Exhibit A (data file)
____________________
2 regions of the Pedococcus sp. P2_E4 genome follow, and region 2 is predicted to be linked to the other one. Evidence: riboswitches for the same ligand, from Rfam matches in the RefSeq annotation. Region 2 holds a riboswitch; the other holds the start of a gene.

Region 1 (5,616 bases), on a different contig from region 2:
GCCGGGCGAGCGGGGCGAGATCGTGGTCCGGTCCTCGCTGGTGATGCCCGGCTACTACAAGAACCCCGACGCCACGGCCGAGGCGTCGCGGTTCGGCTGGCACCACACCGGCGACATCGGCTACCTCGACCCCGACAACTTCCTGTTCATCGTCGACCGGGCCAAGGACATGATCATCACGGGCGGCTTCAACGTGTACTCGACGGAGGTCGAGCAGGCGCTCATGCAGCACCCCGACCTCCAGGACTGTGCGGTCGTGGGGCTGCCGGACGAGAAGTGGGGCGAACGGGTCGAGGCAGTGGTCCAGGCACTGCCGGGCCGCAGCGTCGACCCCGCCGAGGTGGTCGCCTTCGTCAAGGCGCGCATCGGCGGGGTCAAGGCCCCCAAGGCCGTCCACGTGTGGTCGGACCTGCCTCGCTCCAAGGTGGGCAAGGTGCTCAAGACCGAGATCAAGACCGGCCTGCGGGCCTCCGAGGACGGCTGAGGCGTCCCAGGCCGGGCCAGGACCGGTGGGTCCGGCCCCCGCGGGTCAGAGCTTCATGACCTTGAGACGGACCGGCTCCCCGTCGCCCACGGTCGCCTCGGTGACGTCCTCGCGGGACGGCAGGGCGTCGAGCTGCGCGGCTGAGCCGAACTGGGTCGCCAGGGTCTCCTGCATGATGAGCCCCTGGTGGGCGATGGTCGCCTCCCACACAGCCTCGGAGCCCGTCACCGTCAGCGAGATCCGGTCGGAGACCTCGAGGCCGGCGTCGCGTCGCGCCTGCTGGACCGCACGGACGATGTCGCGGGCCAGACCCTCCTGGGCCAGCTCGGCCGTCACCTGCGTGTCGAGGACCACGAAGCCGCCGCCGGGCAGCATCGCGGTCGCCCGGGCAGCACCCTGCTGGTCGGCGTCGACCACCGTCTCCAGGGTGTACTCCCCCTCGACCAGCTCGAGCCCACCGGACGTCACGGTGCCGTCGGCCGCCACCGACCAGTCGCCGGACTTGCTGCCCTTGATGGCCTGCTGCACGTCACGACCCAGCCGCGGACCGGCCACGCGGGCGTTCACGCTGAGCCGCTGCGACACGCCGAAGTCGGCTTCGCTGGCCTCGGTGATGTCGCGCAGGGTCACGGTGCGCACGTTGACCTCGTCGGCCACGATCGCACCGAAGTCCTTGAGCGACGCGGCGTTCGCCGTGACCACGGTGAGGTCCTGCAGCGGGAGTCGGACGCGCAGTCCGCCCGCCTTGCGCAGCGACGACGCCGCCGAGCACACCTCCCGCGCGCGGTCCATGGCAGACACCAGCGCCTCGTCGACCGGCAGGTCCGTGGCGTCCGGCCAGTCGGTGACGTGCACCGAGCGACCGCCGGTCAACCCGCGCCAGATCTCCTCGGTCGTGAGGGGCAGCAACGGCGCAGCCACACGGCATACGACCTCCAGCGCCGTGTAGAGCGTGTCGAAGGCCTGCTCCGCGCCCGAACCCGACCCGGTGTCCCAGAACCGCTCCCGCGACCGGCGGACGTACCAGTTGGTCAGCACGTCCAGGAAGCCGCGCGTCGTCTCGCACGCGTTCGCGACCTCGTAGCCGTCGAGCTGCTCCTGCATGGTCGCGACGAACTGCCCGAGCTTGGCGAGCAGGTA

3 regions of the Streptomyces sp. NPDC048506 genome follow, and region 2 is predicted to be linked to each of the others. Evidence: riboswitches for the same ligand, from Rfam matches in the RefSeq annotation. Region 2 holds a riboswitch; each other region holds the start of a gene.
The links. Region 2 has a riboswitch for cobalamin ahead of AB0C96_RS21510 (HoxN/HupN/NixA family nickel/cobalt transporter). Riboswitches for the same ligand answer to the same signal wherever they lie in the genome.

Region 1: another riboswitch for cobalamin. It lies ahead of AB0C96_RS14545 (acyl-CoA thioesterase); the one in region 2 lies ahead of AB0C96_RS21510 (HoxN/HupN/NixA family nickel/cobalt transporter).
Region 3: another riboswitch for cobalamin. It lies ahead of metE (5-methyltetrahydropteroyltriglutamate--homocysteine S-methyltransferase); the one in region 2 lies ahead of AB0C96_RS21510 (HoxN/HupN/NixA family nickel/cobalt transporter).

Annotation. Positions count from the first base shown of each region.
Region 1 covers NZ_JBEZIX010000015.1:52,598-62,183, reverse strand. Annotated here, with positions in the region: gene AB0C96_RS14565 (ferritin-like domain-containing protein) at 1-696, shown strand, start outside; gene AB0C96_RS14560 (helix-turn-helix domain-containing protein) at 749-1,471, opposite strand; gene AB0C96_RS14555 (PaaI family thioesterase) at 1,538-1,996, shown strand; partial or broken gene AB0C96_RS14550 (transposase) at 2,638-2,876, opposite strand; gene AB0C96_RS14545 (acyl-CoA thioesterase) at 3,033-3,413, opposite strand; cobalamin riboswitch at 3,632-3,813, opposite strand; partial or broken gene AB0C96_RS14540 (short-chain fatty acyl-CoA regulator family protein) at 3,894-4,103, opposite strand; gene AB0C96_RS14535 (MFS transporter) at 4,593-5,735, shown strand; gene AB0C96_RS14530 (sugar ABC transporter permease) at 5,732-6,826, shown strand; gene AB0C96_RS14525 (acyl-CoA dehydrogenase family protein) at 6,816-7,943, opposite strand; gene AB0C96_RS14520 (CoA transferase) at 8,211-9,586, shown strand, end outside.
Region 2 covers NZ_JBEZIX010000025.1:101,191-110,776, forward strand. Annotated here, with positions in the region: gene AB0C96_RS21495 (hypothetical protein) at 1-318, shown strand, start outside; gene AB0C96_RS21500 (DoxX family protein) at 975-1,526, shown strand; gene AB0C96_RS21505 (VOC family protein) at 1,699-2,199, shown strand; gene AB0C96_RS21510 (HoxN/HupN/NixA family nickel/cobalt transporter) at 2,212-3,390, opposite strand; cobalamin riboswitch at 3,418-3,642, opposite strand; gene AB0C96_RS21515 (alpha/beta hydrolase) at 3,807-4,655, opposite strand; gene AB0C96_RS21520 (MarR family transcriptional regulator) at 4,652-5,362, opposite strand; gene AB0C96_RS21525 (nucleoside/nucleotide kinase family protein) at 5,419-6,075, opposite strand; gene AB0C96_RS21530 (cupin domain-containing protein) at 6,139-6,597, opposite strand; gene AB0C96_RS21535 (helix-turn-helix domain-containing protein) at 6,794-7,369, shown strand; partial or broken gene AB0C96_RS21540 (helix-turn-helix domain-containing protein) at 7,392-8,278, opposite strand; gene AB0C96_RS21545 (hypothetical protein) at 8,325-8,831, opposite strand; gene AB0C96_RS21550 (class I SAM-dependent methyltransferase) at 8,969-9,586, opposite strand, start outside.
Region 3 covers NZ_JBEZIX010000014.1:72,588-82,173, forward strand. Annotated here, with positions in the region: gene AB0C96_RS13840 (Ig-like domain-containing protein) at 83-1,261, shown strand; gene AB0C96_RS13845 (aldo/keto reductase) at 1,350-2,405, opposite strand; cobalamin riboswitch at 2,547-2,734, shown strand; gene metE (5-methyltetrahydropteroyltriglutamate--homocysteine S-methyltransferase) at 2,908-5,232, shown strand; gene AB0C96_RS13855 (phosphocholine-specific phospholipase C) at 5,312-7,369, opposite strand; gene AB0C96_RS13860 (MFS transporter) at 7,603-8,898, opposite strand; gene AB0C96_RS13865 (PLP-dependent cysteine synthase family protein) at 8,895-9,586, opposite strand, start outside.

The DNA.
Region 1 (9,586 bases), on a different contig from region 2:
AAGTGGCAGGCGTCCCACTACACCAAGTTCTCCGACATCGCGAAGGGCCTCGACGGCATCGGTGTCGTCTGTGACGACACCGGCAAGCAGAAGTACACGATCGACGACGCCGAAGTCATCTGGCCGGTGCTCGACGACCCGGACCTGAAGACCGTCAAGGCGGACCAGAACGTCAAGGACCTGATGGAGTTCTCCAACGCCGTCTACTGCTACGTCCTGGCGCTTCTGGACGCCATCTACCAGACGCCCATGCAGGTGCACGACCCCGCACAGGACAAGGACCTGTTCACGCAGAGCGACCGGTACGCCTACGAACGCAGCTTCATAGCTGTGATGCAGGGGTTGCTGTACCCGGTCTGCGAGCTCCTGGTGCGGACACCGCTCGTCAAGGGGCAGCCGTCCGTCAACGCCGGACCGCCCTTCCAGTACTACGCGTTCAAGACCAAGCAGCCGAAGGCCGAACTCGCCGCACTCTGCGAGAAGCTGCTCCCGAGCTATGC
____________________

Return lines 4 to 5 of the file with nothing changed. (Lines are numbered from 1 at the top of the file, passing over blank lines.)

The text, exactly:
3 regions of the Streptomyces sp. NPDC048506 genome follow, and region 2 is predicted to be linked to each of the others. Evidence: riboswitches for the same ligand, from Rfam matches in the RefSeq annotation. Region 2 holds a riboswitch; each other region holds the start of a gene.
The links. Region 2 has a riboswitch for cobalamin ahead of AB0C96_RS21510 (HoxN/HupN/NixA family nickel/cobalt transporter). Riboswitches for the same ligand answer to the same signal wherever they lie in the genome.